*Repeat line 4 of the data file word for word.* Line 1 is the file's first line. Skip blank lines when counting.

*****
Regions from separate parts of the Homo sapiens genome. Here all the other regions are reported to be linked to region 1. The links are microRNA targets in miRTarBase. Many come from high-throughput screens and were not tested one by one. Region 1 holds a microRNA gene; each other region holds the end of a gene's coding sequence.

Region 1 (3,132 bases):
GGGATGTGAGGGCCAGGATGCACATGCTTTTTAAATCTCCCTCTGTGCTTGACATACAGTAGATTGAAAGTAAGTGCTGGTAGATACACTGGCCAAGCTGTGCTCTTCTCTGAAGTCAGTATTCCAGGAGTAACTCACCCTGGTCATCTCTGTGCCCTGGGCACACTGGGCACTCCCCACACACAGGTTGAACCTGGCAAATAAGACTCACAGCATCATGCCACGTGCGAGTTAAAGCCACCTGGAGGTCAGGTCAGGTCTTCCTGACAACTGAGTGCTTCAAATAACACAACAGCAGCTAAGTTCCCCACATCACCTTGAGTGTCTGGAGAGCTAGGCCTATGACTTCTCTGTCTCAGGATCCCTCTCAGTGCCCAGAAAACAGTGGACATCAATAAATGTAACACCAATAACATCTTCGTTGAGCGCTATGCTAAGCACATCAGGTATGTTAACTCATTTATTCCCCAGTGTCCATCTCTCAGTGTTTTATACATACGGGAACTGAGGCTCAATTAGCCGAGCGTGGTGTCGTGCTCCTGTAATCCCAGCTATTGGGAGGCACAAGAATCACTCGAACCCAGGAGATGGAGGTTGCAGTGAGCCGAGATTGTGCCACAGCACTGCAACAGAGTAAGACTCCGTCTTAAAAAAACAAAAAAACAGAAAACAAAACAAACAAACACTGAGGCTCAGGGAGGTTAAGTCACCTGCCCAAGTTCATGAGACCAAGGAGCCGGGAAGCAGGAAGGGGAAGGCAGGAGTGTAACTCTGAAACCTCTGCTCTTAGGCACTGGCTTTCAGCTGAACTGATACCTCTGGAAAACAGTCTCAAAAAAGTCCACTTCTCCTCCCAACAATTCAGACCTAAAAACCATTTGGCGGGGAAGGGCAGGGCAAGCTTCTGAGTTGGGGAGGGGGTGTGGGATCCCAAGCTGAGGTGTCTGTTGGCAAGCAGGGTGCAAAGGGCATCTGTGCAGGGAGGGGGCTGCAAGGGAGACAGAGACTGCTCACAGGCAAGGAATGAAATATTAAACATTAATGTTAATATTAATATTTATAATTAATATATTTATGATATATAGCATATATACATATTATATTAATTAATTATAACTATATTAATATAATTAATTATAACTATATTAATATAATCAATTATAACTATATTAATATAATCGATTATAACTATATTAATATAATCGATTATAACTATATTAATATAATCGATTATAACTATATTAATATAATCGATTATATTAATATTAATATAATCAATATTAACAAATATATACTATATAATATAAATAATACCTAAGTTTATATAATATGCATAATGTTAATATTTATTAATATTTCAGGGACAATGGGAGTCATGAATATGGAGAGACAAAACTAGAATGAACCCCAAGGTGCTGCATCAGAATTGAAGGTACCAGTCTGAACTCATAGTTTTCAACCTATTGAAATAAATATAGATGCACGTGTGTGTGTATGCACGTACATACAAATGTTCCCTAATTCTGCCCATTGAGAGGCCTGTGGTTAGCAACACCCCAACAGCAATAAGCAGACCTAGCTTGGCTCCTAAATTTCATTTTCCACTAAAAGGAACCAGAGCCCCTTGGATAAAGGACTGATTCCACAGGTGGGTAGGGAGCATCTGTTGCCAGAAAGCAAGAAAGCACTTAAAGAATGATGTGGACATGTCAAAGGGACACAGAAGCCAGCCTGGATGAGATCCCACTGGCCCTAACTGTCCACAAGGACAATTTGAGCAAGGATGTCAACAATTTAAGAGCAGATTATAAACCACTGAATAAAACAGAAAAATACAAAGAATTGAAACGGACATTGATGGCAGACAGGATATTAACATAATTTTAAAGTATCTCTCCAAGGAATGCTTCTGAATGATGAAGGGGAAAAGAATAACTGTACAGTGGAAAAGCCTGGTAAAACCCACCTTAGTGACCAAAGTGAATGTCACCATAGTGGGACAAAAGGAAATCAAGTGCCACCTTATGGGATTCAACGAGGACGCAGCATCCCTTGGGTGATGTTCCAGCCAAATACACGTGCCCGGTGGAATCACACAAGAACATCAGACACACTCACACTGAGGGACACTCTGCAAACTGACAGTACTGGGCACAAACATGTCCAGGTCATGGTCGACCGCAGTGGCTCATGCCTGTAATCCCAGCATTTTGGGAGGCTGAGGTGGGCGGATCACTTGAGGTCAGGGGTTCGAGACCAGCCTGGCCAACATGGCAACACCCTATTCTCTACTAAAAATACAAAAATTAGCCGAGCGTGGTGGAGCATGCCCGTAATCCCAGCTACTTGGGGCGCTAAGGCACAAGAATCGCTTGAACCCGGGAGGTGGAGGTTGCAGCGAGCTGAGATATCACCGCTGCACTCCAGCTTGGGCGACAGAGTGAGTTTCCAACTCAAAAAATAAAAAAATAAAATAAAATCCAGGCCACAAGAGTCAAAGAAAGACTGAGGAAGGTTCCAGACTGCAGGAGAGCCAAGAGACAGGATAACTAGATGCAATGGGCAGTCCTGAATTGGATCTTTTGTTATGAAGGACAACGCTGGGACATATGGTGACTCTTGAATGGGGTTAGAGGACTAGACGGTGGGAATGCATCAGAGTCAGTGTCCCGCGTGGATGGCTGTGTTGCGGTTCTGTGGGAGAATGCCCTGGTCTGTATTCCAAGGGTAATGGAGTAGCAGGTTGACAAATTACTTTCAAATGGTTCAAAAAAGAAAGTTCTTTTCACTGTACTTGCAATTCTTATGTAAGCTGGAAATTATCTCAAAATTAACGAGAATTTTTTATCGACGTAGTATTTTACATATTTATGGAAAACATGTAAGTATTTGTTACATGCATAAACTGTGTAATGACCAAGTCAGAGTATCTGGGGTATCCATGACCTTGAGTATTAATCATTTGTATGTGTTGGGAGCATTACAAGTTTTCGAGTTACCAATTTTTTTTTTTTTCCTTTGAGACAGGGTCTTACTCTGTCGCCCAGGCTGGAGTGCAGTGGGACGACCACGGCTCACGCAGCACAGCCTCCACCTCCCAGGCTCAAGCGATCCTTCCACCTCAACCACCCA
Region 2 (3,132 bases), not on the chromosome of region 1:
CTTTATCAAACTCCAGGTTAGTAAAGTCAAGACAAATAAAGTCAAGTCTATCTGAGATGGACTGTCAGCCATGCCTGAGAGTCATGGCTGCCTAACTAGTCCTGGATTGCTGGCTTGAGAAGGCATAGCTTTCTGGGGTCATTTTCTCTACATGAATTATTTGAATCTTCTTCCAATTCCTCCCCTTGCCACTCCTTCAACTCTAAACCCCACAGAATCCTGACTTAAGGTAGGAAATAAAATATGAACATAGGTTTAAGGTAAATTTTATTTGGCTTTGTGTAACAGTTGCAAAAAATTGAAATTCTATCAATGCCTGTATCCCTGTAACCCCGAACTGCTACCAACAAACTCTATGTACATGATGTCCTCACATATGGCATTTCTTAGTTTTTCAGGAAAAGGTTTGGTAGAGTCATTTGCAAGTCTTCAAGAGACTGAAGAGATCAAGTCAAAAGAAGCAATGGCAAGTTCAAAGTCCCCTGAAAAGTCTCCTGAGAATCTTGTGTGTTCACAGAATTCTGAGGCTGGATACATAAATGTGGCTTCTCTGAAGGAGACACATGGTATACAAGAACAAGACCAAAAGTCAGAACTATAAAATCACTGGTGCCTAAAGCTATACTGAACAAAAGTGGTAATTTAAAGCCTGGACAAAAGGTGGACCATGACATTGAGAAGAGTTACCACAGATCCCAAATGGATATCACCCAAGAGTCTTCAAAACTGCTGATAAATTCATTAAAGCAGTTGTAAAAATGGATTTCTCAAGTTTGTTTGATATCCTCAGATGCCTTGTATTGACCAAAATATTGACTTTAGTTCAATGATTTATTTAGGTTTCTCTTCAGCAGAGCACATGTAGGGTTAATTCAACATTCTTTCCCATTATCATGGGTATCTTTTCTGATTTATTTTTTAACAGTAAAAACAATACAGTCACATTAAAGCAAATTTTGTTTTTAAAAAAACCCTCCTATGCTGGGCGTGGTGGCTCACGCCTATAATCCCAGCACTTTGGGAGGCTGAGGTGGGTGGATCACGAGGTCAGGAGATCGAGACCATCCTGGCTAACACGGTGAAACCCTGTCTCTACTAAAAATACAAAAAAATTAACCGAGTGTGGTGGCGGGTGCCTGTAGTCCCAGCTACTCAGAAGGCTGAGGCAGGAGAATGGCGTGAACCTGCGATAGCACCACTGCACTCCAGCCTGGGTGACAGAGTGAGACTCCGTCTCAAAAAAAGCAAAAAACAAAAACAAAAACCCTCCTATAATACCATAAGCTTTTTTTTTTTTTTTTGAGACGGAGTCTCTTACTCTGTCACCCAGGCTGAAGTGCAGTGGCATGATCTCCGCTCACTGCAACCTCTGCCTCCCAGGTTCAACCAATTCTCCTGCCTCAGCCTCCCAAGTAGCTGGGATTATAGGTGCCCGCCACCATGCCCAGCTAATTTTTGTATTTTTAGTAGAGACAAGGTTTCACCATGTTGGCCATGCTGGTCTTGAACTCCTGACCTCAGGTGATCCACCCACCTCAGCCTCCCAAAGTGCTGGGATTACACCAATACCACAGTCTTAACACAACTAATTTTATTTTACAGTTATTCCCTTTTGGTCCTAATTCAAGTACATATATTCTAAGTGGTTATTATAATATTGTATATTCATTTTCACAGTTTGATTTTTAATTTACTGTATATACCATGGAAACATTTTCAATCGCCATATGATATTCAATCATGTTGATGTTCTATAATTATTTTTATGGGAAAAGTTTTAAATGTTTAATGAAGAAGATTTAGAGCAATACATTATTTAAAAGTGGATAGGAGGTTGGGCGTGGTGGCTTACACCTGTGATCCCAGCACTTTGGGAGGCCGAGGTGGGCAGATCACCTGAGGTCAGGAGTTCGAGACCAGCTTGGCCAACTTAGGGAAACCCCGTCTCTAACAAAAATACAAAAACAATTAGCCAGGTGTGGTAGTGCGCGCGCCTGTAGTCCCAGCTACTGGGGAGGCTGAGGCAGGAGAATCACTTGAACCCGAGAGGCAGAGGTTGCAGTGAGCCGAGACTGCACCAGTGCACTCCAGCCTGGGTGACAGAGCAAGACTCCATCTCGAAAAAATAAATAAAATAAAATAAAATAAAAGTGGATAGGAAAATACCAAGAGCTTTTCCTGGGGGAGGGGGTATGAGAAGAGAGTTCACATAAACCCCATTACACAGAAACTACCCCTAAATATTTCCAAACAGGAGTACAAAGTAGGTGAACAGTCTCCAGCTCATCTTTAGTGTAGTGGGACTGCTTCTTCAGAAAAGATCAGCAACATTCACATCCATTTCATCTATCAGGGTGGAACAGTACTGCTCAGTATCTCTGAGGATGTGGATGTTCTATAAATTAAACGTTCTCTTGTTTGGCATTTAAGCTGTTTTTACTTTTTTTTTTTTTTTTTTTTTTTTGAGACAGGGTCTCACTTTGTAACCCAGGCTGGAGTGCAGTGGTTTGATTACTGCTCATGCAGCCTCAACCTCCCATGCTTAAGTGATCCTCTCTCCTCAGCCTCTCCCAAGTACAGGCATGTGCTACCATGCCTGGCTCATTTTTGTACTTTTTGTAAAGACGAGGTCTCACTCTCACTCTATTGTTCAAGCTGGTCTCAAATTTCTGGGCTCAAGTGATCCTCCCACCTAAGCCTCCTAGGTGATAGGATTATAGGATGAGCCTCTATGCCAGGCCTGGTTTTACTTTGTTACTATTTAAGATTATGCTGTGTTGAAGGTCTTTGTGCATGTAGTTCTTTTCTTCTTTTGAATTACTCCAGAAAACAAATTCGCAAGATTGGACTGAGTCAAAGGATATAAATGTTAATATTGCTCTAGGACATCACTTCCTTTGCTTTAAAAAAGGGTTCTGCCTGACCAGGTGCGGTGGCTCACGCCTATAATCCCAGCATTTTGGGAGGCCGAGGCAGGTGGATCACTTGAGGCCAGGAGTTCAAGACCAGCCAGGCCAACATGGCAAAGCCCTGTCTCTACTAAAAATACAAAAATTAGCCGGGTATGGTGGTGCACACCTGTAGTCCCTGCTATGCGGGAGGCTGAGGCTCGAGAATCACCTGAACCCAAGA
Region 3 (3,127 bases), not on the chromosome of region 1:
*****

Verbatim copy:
Region 2 (3,132 bases), not on the chromosome of region 1: